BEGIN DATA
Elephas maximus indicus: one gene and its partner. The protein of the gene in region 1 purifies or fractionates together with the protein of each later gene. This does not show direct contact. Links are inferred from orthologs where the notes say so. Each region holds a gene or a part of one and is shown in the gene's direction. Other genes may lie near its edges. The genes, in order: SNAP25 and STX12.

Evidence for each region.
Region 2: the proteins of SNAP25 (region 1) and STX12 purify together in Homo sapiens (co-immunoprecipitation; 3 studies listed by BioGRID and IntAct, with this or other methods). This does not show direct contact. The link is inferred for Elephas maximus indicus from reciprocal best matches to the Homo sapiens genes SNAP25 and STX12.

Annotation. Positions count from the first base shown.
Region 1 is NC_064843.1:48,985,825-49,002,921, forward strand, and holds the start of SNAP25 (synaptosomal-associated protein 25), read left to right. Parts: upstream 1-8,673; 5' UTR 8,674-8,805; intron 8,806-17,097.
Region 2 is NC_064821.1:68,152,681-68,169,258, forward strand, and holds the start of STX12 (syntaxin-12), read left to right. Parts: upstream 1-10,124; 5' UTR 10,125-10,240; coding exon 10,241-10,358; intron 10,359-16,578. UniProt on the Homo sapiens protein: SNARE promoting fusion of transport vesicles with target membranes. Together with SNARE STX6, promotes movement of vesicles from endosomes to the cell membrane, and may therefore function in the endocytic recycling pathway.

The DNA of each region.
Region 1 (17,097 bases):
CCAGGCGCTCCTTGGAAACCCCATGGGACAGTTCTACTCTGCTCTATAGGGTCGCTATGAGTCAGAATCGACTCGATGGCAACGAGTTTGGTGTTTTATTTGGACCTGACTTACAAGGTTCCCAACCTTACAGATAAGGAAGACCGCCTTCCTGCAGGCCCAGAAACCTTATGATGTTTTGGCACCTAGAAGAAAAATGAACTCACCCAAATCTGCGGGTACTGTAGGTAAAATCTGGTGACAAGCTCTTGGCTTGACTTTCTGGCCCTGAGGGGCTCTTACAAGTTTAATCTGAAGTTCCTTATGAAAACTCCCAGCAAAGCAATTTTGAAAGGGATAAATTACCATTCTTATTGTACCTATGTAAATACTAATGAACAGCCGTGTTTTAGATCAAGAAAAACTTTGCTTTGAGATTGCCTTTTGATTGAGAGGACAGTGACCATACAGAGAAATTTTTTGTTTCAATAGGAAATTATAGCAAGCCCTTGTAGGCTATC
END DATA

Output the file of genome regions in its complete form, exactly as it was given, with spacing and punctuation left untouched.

Elephas maximus indicus: one gene and its partner. The protein of the gene in region 1 purifies or fractionates together with the protein of each later gene. This does not show direct contact. Links are inferred from orthologs where the notes say so. Each region holds a gene or a part of one and is shown in the gene's direction. Other genes may lie near its edges. The genes, in order: SNAP25 and STX12.

Evidence for each region.
Region 2: the proteins of SNAP25 (region 1) and STX12 purify together in Homo sapiens (co-immunoprecipitation; 3 studies listed by BioGRID and IntAct, with this or other methods). This does not show direct contact. The link is inferred for Elephas maximus indicus from reciprocal best matches to the Homo sapiens genes SNAP25 and STX12.

Annotation. Positions count from the first base shown.
Region 1 is NC_064843.1:48,985,825-49,002,921, forward strand, and holds the start of SNAP25 (synaptosomal-associated protein 25), read left to right. Parts: upstream 1-8,673; 5' UTR 8,674-8,805; intron 8,806-17,097.
Region 2 is NC_064821.1:68,152,681-68,169,258, forward strand, and holds the start of STX12 (syntaxin-12), read left to right. Parts: upstream 1-10,124; 5' UTR 10,125-10,240; coding exon 10,241-10,358; intron 10,359-16,578. UniProt on the Homo sapiens protein: SNARE promoting fusion of transport vesicles with target membranes. Together with SNARE STX6, promotes movement of vesicles from endosomes to the cell membrane, and may therefore function in the endocytic recycling pathway.

The DNA of each region.
Region 1 (17,097 bases):
CCAGGCGCTCCTTGGAAACCCCATGGGACAGTTCTACTCTGCTCTATAGGGTCGCTATGAGTCAGAATCGACTCGATGGCAACGAGTTTGGTGTTTTATTTGGACCTGACTTACAAGGTTCCCAACCTTACAGATAAGGAAGACCGCCTTCCTGCAGGCCCAGAAACCTTATGATGTTTTGGCACCTAGAAGAAAAATGAACTCACCCAAATCTGCGGGTACTGTAGGTAAAATCTGGTGACAAGCTCTTGGCTTGACTTTCTGGCCCTGAGGGGCTCTTACAAGTTTAATCTGAAGTTCCTTATGAAAACTCCCAGCAAAGCAATTTTGAAAGGGATAAATTACCATTCTTATTGTACCTATGTAAATACTAATGAACAGCCGTGTTTTAGATCAAGAAAAACTTTGCTTTGAGATTGCCTTTTGATTGAGAGGACAGTGACCATACAGAGAAATTTTTTGTTTCAATAGGAAATTATAGCAAGCCCTTGTAGGCTATC